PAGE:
I’m not an expert on Libya. Both politically or sociologically. But, in my humble opinion, the recent developments as I write this piece within a few hours of UN intervention against Qaddafi forces, it constitutes an interesting chapter in US Foreign policy since President Obama implemented serious changes from the beginning of his presidency.
His administration aimed at several objectives best summarized by Z. Brzezinksy in his article “From Hope to Audacity” published on Foreign Affairs:
•Islam is not an enemy, and the “global war on terror” does not define the United
States’ current role in the world;
•the United States will be a fair-minded and assertive mediator when it comes to
attaining lasting peace between Israel and Palestine;
•the United States ought to pursue serious negotiations with Iran over its nuclear
program, as well as other issues;
•the counterinsurgency campaign in the Taliban-controlled parts of Afghanistan should be part of a larger political undertaking, rather than a predominantly military one;
•the United States should respect Latin America’s cultural and historical sensitivities and expand its contacts with Cuba;
•the United States ought to energize its commitment to significantly reducing its
nuclear arsenal and embrace the eventual goal of a world free of nuclear weapons;
•in coping with global problems, China should be treated not only as an economic
partner but also as a geopolitical one;
•improving U.S.-Russian relations is in the obvious interest of both sides, although this must be done in a manner that accepts, rather than seeks to undo, post-Cold War geopolitical realities; and
•a truly collegial transatlantic partnership should be given deeper meaning, particularly in order to heal the rifts caused by the destructive controversies of the past few years
In the rest of his articles which is the most comprehensive and current study on the matter that I had a chance to read, Brzezinksi briefs every major area of US foreign policy including only Palestine/Israel conflict in the Middle East.
Every sign in US politics since the beginning of Middle Eastern revolutions, and even the stand-off in Wisconsin showed us that the administration was ill-prepared for such a major change in the region. The quick contamination of the Tunisian movement to the neighboring countries in the Middle East, even as far as Azerbaijan and Armenia in some extend, caught all western capitals unprepared for such a change even for the Information Age.
In his assessment of Iran-American relations, Brzezinski stresses that “The wider the agenda — one that addressed regional security issues, potential economic cooperation, and so on — the greater the possibility of finding acceptable quid pro quos. Or should Iran be treated as if it is fated to remain a hostile and destabilizing power in an already vulnerable region?” Given the fact that maintaining the stability in Middle East is the highest of all priorities (not only because of the “oil problem” but also because an instability in the region increases sensitivity among the G-7 economical relations) blossoming revolutions in every certain corner of the region should have been an incredible challenge for any policy maker, let alone the bureaucratic conundrum of the United States.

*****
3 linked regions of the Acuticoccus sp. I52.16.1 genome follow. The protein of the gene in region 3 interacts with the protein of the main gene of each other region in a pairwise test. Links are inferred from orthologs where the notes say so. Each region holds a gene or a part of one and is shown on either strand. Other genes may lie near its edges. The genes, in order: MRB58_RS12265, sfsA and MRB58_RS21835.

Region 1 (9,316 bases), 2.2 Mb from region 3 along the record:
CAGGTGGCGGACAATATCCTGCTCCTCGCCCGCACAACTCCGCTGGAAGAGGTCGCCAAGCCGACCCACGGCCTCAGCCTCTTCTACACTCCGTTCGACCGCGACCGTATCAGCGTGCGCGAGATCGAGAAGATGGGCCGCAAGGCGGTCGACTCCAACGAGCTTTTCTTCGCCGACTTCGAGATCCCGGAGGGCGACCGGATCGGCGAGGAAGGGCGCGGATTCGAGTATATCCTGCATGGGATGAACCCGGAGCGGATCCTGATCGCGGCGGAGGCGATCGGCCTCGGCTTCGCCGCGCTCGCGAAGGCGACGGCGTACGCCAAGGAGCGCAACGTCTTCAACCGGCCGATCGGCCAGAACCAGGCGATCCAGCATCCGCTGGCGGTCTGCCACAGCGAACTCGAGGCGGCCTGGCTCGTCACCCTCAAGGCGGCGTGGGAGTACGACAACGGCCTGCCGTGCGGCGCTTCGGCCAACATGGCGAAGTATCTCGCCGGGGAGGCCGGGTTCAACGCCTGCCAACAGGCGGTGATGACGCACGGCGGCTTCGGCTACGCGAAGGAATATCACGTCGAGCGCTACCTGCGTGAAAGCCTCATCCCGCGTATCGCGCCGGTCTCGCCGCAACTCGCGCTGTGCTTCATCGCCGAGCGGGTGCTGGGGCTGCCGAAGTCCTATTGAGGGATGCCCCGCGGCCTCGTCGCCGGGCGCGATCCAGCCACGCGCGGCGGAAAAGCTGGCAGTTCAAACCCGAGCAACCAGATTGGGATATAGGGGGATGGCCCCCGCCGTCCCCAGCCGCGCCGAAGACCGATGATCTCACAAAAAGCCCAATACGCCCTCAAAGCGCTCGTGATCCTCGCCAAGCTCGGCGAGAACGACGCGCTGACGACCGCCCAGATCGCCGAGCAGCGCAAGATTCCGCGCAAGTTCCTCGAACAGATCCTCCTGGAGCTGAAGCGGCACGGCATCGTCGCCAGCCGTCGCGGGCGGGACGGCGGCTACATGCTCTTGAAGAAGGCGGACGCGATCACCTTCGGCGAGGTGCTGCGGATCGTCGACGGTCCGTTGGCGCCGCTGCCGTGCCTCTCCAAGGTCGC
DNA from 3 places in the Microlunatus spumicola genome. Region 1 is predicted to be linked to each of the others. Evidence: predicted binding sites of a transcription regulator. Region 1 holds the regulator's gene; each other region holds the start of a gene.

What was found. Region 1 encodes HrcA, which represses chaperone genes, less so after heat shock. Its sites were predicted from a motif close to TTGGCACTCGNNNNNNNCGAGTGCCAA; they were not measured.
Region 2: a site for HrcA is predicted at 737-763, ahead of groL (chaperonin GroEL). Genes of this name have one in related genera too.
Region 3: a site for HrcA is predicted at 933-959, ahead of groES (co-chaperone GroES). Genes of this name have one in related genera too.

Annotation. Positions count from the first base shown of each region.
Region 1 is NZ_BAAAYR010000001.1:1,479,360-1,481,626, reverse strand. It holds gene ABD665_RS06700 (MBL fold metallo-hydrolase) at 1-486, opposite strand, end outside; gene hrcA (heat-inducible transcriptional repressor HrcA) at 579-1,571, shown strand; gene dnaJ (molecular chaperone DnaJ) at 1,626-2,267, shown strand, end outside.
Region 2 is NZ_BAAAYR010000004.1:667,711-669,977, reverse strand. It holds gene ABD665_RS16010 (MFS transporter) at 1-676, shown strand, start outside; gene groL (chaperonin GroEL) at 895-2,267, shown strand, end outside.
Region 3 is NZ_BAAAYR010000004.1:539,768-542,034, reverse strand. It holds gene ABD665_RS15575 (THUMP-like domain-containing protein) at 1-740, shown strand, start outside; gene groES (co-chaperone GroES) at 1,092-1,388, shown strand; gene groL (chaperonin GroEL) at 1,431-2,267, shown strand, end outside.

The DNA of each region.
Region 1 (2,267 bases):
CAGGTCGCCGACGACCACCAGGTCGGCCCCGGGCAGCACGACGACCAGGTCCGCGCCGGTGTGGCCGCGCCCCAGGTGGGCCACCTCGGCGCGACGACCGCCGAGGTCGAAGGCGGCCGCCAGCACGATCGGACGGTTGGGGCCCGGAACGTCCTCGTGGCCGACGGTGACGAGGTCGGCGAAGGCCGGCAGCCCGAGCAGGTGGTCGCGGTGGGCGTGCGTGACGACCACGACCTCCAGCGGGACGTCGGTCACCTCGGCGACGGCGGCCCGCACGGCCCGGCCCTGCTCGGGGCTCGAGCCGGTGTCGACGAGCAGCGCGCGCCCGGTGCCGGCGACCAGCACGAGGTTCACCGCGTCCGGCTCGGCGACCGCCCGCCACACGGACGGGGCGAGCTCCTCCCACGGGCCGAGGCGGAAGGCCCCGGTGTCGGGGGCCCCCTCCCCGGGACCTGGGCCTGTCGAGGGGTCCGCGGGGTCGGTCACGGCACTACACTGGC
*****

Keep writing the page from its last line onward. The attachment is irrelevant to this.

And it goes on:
Hence the seemingly long reluctance on both the Libyan and Bahraini affairs. The US worked really hard in the United Nations in cooperation with France to get that 10-0 vote and keep the abstaining 5 abstaining.
In his article Brzezinski notes the deterioration of US relations with Europe due to the internal aspirations of the leaders of latter countries for the last decade or so. It now looks like the administration got the better end of the stick even to create better cooperation and collective unity among historical partners.
And then there is Libyan people. It’s rather traditional to perceive any American International action with suspect at least. In the Libyan case, although the open cry for help by the people against Qaddafi forces was eminent and NATO action was backed with a concrete UN resolution and Arab League approval, many Middle Easterners started the chorus of Imperialistic attack against Libyan people immediately. The chorus spans even different and complex political divides of the countries in the region.
Yet Libyan crisis still holds the key to change the image and lebensraum of western politics once and for all. First intervention forces should avoid any action resembling an invasion. Second, both as an example to other dictatorial nations in the area, and maybe backed by another umbrella resolution to include likes of Yemen and Bahrain, UN should extend its protective sphere in all the countries affected by legitimate mass protests against undemocratic regimes.
If and only then the blood shed in Egypt, Yemen, Bahrain and Libya could come close to be shed not in vain and western civilization could regain the credibility it lacks for some time now.